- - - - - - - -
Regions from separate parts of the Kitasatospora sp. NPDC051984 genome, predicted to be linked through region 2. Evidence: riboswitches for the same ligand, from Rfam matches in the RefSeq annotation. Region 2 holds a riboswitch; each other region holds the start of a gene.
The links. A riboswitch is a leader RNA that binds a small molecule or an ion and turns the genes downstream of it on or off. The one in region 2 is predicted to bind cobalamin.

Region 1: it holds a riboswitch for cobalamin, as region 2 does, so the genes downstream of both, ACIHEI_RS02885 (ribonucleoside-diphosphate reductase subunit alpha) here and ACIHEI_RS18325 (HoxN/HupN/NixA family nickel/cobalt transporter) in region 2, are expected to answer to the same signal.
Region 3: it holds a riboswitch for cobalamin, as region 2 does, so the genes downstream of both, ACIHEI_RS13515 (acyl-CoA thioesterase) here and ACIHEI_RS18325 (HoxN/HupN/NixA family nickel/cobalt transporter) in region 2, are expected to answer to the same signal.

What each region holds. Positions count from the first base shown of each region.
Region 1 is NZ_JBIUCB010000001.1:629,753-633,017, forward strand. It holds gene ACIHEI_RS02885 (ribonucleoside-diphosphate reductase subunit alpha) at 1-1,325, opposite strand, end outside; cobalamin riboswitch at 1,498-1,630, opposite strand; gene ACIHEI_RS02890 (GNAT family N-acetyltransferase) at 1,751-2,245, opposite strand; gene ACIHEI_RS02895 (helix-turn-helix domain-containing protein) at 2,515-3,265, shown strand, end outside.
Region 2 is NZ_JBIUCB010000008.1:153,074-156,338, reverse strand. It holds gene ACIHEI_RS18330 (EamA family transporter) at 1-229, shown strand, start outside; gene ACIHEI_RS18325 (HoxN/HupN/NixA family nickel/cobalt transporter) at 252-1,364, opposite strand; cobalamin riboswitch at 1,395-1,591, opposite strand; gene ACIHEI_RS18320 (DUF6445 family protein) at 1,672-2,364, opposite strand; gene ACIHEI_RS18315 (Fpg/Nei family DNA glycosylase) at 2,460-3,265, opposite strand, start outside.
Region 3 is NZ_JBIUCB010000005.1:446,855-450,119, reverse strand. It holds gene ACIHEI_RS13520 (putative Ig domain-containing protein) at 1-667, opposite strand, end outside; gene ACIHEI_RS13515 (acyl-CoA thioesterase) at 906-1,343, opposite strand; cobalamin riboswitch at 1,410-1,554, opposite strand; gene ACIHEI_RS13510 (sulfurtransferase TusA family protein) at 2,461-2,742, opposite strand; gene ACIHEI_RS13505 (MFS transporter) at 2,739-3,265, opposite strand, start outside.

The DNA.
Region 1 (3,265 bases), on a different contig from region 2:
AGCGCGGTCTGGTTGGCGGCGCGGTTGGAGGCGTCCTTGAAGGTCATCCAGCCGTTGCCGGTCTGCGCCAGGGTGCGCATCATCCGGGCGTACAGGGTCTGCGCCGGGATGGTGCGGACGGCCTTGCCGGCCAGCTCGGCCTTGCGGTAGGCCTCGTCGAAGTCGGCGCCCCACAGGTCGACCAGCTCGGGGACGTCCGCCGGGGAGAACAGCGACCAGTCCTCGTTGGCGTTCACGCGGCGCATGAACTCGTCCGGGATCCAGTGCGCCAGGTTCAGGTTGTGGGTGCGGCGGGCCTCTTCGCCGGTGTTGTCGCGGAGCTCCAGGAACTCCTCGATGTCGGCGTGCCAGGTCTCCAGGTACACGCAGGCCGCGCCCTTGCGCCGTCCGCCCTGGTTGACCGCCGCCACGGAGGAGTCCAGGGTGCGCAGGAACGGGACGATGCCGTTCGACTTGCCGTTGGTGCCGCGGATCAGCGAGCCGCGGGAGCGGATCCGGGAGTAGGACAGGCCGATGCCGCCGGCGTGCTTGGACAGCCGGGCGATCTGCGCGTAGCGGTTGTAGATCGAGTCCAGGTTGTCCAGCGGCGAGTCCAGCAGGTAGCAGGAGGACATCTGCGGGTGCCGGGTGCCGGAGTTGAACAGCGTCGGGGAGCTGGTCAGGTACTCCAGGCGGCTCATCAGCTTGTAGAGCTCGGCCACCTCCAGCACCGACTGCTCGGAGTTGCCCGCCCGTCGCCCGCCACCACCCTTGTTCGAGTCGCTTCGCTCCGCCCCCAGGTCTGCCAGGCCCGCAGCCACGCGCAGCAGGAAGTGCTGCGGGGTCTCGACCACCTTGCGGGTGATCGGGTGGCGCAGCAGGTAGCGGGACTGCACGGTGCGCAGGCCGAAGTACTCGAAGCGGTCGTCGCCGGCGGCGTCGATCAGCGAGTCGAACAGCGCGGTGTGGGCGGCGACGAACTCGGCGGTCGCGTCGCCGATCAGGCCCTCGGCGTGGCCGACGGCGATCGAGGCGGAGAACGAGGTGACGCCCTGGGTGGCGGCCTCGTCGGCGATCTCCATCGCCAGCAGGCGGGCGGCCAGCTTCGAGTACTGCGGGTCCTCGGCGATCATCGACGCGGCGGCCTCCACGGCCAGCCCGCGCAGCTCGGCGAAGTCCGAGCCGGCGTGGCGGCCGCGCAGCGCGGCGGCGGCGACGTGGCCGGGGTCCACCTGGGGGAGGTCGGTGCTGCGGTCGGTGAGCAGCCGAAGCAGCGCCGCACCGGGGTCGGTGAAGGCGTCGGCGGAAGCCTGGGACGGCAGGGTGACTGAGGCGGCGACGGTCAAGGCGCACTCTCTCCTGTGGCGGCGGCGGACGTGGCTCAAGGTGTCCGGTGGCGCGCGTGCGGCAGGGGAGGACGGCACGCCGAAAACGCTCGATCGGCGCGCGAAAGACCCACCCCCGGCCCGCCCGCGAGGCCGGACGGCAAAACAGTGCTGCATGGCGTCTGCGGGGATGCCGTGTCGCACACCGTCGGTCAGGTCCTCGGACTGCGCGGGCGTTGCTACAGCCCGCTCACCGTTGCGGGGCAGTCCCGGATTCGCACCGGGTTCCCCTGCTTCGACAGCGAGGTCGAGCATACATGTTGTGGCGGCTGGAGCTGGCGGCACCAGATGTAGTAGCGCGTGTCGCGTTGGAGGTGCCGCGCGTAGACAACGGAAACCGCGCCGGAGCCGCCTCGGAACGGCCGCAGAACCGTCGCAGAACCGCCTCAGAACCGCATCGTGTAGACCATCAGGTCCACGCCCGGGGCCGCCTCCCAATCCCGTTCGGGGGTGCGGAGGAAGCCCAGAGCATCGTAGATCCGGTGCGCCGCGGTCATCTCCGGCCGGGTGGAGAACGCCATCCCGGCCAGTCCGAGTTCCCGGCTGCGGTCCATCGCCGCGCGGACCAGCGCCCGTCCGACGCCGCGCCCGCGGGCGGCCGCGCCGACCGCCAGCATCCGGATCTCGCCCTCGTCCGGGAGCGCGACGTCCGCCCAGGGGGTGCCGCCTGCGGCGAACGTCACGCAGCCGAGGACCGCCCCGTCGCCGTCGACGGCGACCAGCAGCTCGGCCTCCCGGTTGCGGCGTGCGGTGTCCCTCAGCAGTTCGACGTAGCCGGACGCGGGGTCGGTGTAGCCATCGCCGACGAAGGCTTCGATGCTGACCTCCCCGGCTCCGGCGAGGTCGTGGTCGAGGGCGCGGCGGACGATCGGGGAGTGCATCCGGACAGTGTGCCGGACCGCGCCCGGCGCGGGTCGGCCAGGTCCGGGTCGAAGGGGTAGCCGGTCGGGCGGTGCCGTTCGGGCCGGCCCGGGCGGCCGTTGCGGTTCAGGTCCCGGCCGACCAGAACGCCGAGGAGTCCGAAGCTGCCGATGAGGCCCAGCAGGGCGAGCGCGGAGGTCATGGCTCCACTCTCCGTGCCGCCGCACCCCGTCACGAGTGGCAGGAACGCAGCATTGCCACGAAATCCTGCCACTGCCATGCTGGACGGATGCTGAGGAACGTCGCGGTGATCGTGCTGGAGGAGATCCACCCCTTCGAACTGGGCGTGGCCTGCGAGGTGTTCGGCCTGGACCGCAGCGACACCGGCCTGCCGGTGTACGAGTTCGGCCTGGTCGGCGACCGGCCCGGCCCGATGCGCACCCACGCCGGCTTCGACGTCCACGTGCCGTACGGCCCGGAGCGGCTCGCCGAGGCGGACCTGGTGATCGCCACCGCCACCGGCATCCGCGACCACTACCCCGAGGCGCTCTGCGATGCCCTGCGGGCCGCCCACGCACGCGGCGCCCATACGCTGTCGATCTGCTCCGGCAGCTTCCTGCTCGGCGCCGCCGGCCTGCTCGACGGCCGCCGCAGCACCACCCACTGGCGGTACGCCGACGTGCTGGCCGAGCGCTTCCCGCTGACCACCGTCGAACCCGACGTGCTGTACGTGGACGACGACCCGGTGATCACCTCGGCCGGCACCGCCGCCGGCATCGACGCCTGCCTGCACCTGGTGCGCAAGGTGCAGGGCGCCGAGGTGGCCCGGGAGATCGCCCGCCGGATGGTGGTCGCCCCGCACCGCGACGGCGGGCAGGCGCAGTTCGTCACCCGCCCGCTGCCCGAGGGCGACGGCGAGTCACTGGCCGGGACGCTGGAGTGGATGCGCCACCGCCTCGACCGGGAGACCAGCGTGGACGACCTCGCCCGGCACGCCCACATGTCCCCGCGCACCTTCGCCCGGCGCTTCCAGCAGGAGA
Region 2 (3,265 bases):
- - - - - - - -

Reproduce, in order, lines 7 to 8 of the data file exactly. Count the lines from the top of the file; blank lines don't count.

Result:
Region 2 is NZ_JBIUCB010000008.1:153,074-156,338, reverse strand. It holds gene ACIHEI_RS18330 (EamA family transporter) at 1-229, shown strand, start outside; gene ACIHEI_RS18325 (HoxN/HupN/NixA family nickel/cobalt transporter) at 252-1,364, opposite strand; cobalamin riboswitch at 1,395-1,591, opposite strand; gene ACIHEI_RS18320 (DUF6445 family protein) at 1,672-2,364, opposite strand; gene ACIHEI_RS18315 (Fpg/Nei family DNA glycosylase) at 2,460-3,265, opposite strand, start outside.
Region 3 is NZ_JBIUCB010000005.1:446,855-450,119, reverse strand. It holds gene ACIHEI_RS13520 (putative Ig domain-containing protein) at 1-667, opposite strand, end outside; gene ACIHEI_RS13515 (acyl-CoA thioesterase) at 906-1,343, opposite strand; cobalamin riboswitch at 1,410-1,554, opposite strand; gene ACIHEI_RS13510 (sulfurtransferase TusA family protein) at 2,461-2,742, opposite strand; gene ACIHEI_RS13505 (MFS transporter) at 2,739-3,265, opposite strand, start outside.